"Seven-Card Razz" — or, more simply, razz — is one of the most underrated and even loathed games in all of poker. It all started with Norman Chad making fun of razz during the early broadcasts of the variant on ESPN, and the game hasn't had much positive attention ever since.
Sure, razz will always be a part of the H.O.R.S.E. and 8-game mixes, as well as the illustrious $50,000 Poker Players Championship at the World Series of Poker. But as a stand-alone game it has never really grown in popularity.
Razz, is, however, a great vehicle with which to get more acquainted with stud games in general. In fact, Adam Owen — third-place finisher in the $10,000 Razz Championship last year who has already cashed in this year's $10,000 Dealer's Choice and $3,000 H.O.R.S.E. events — even argues razz to be the perfect game to learn for people who've never played poker before.
The English player Owen (pictured above) is part of a select group young players who heavily focus on mixed games, and the same goes for Ian Shaw.
Shaw's backstory isn't as littered with deep runs and close calls in WSOP bracelet events as Owen's, but it's only a matter of time before Shaw begins filling up his live tournament résumé. Shaw is arguably the most experienced razz player in the world with over 2,000,000 razz hands played ranging from $1/$2 up to $100/$200 on PokerStars under the handle "SPRocketsAA."
Shaw — who hails from Mexico (his parents are from Europe, and he went to college in the US) — has numerous deep runs in SCOOP and WCOOP events in all variations of the game. As this summer's $10,000 Seven-Card Razz Championship continues to play out at the WSOP, I sat down to speak with both players about razz.
How Much Skill is There in Razz?
The goal in razz is the make the lowest possible hand, with neither straights nor flushes counting against you. Every player starts with two cards down and one card up, after which the first betting round starts. In total there are five betting rounds, and every player that plays until the showdown ends up with four up cards before receiving seventh street dealt face down.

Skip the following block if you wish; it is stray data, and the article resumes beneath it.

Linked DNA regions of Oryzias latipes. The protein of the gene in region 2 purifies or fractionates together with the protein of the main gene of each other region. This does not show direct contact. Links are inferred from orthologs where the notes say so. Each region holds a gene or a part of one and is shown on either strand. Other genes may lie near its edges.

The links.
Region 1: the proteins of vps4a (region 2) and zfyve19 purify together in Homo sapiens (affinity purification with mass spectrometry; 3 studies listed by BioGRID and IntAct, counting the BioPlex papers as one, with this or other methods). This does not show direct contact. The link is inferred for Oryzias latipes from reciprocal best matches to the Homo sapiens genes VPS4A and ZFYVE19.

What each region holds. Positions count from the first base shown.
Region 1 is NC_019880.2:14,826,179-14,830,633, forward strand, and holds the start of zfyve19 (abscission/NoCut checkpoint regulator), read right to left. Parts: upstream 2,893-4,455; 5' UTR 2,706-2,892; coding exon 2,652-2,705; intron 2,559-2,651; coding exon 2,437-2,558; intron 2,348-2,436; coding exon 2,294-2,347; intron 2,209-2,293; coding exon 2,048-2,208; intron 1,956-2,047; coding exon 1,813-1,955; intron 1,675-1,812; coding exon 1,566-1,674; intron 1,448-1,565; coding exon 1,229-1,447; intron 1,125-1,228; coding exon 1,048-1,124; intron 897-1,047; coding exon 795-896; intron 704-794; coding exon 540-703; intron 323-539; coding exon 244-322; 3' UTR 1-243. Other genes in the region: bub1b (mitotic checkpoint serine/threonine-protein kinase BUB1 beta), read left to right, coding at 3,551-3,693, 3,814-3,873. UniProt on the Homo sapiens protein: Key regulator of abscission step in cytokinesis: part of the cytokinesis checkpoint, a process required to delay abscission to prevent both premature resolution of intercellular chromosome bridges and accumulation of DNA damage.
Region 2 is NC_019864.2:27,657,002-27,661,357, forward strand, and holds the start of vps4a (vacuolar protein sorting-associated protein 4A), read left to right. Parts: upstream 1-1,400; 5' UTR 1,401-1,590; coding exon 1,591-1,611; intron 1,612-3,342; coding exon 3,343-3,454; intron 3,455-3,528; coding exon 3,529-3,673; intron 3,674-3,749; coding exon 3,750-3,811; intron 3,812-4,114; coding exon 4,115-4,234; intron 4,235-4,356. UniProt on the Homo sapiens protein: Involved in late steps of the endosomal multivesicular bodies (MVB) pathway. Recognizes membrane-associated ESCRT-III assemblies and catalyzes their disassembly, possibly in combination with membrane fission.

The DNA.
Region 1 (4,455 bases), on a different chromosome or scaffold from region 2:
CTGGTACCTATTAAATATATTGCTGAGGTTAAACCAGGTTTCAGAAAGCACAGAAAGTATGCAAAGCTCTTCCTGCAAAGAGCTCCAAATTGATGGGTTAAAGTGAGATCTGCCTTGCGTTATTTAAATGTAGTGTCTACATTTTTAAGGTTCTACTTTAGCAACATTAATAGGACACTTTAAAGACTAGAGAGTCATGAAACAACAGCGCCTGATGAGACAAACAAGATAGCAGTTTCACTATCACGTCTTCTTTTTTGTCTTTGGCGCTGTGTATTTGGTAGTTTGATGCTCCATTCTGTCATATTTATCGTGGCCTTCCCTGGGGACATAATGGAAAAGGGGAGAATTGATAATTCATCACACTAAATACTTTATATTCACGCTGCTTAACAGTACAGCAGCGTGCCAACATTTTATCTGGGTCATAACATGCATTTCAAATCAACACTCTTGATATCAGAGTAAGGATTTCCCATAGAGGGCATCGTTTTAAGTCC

It's a game for which some players — especially new ones — don't necessarily appreciate the skill component. But that's a mistake, says Owen.
"A lot of people, when razz comes up in a mixed-game tournament, will say, 'God, I hate this game!' and things like, 'This game has no skill in it,'" says Owen. "When they say that, you'll immediately know that you've got a slight edge on them."
"I think there's a lot more skill in razz than people think," echoes Shaw. "You'll pick up on the subtleties after playing hundreds of thousands of hands of this game. There are a lot of small things in the game that new players won't pick up on, and playing live is great because with that you'll have even more information to work with."
Razz for Beginners
"Beginners should focus on playing three cards eight or lower," says Owen, referring to starting hand selection in razz. "Three cards seven or lower is a fairly premium hand. A very strong hand would consist of any three wheel cards" — that is, any cards used to form a "wheel" or the best hand in razz, A-2-3-4-5.
Owen also gives a brief explanation of equities in razz, which is something he believes people often estimate incorrectly, in particular when overvaluing certain starting hands.